References

  1. 1.

    Dreyling, M. et al. Newly diagnosed and relapsed mantle cell lymphoma: ESMO Clinical Practice Guidelines for diagnosis, treatment and follow-up. Ann Oncol 25(Suppl 3), iii83–92, https://doi.org/10.1093/annonc/mdu264 (2014).

  2. 2.

    Herrmann, A. et al. Improvement of overall survival in advanced stage mantle cell lymphoma. J Clin Oncol 27, 511–518, https://doi.org/10.1200/JCO.2008.16.8435 (2009).

  3. 3.

    Robak, T. et al. Bortezomib-based therapy for newly diagnosed mantle-cell lymphoma. N Engl J Med 372, 944–953, https://doi.org/10.1056/NEJMoa1412096 (2015).

  4. 4.

    Romaguera, J. E. et al. Ten-year follow-up after intense chemoimmunotherapy with Rituximab-HyperCVAD alternating with Rituximab-high dose methotrexate/cytarabine (R-MA) and without stem cell transplantation in patients with untreated aggressive mantle cell lymphoma. Br J Haematol 150, 200–208, https://doi.org/10.1111/j.1365-2141.2010.08228.x (2010).

  5. 5.

    Tarella, C. et al. Risk factors for the development of secondary malignancy after high-dose chemotherapy and autograft, with or without rituximab: a 20-year retrospective follow-up study in patients with lymphoma. J Clin Oncol 29, 814–824, https://doi.org/10.1200/JCO.2010.28.9777 (2011).

  6. 6.

    Dreyling, M. et al. Ibrutinib versus temsirolimus in patients with relapsed or refractory mantle-cell lymphoma: an international, randomised, open-label, phase 3 study. Lancet 387, 770–778, https://doi.org/10.1016/S0140-6736(15)00667-4 (2016).

  7. 7.

    Wang, M. L. et al. Targeting BTK with ibrutinib in relapsed or refractory mantle-cell lymphoma. N Engl J Med 369, 507–516, https://doi.org/10.1056/NEJMoa1306220 (2013).

  8. 8.

    Davids, M. S. et al. Phase I First-in-Human Study of Venetoclax in Patients With Relapsed or Refractory Non-Hodgkin Lymphoma. J Clin Oncol 35, 826–833, https://doi.org/10.1200/JCO.2016.70.4320 (2017).

  9. 9.

    Morgan, D. O. Cyclin-dependent kinases: engines, clocks, and microprocessors. Annu Rev Cell Dev Biol 13, 261–291, https://doi.org/10.1146/annurev.cellbio.13.1.261 (1997).

  10. 10.

    Sanso, M. & Fisher, R. P. Pause, play, repeat: CDKs push RNAP II’s buttons. Transcription 4, 146–152 (2013).

  11. 11.

    Fisher, R. P. Secrets of a double agent: CDK7 in cell-cycle control and transcription. J Cell Sci 118, 5171–5180, https://doi.org/10.1242/jcs.02718 (2005).

  12. 12.

    Fisher, R. P. The CDK Network: Linking Cycles of Cell Division and Gene Expression. Genes Cancer 3, 731–738, https://doi.org/10.1177/1947601912473308 (2012).

  13. 13.

    Lu, H., Fisher, R. P., Bailey, P. & Levine, A. J. The CDK7-cycH-p36 complex of transcription factor IIH phosphorylates p53, enhancing its sequence-specific DNA binding activity in vitro. Mol Cell Biol 17, 5923–5934 (1997).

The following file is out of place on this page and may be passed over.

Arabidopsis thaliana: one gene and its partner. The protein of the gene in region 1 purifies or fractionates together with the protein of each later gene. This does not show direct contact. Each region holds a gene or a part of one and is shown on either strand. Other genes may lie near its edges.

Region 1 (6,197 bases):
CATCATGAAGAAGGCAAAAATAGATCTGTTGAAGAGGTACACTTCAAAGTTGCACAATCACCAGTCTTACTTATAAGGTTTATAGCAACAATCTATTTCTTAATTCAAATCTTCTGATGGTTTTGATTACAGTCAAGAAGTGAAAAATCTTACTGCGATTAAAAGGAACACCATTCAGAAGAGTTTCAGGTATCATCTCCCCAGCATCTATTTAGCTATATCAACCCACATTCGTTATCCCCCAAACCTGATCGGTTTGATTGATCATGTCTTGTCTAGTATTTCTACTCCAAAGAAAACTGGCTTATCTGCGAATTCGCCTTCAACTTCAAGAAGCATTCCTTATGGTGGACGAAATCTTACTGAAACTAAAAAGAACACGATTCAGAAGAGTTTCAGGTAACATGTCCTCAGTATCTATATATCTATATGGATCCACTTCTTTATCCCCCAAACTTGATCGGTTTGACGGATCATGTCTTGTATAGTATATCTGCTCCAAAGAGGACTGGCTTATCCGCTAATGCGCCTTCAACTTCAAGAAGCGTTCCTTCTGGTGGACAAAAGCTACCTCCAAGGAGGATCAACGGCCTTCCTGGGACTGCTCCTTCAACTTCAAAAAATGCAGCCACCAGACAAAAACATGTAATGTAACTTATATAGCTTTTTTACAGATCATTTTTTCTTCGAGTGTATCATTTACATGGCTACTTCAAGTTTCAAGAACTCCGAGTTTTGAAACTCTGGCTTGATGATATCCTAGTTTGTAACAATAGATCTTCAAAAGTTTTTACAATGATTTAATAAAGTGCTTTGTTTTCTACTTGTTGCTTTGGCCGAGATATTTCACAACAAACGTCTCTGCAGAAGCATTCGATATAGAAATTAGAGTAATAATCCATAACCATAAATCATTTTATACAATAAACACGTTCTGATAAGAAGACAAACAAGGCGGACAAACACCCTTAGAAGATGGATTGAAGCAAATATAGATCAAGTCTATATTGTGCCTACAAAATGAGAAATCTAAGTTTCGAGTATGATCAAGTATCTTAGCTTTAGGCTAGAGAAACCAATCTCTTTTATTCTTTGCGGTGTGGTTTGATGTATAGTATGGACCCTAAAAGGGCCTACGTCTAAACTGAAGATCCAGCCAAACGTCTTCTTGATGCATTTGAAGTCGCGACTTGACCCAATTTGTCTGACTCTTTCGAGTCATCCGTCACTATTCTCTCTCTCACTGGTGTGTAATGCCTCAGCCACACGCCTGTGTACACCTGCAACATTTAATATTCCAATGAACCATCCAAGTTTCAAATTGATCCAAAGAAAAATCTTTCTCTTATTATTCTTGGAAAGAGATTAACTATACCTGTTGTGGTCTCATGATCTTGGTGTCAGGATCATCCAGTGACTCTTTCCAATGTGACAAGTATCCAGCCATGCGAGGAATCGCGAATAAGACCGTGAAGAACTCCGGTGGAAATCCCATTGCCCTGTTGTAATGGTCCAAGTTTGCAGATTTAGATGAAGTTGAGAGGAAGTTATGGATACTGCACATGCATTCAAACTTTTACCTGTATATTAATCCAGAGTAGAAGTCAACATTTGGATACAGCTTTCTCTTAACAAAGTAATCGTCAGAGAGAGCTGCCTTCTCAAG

14. 14.

    Bastien, J. et al. TFIIH interacts with the retinoic acid receptor gamma and phosphorylates its AF-1-activating domain through cdk7. J Biol Chem 275, 21896–21904, https://doi.org/10.1074/jbc.M001985200 (2000).

  15. 15.

    Rochette-Egly, C., Adam, S., Rossignol, M., Egly, J. M. & Chambon, P. Stimulation of RAR alpha activation function AF-1 through binding to the general transcription factor TFIIH and phosphorylation by CDK7. Cell 90, 97–107 (1997).

  16. 16.

    Chymkowitch, P., Le May, N., Charneau, P., Compe, E. & Egly, J. M. The phosphorylation of the androgen receptor by TFIIH directs the ubiquitin/proteasome process. EMBO J 30, 468–479, https://doi.org/10.1038/emboj.2010.337 (2011).

  17. 17.

    Lee, D. K., Duan, H. O. & Chang, C. From androgen receptor to the general transcription factor TFIIH. Identification of cdk activating kinase (CAK) as an androgen receptor NH(2)-terminal associated coactivator. J Biol Chem 275, 9308–9313 (2000).

  18. 18.

    Chen, D. et al. Activation of estrogen receptor alpha by S118 phosphorylation involves a ligand-dependent interaction with TFIIH and participation of CDK7. Mol Cell 6, 127–137 (2000).

  19. 19.

    Chipumuro, E. et al. CDK7 inhibition suppresses super-enhancer-linked oncogenic transcription in MYCN-driven cancer. Cell 159, 1126–1139, https://doi.org/10.1016/j.cell.2014.10.024 (2014).

  20. 20.

    Christensen, C. L. et al. Targeting transcriptional addictions in small cell lung cancer with a covalent CDK7 inhibitor. Cancer Cell 26, 909–922, https://doi.org/10.1016/j.ccell.2014.10.019 (2014).

  21. 21.

    Kwiatkowski, N. et al. Targeting transcription regulation in cancer with a covalent CDK7 inhibitor. Nature 511, 616–620, https://doi.org/10.1038/nature13393 (2014).

  22. 22.

    Zhang, Z. et al. Preclinical Efficacy and Molecular Mechanism of Targeting CDK7-Dependent Transcriptional Addiction in Ovarian Cancer. Mol Cancer Ther 16, 1739–1750, https://doi.org/10.1158/1535-7163.MCT-17-0078 (2017).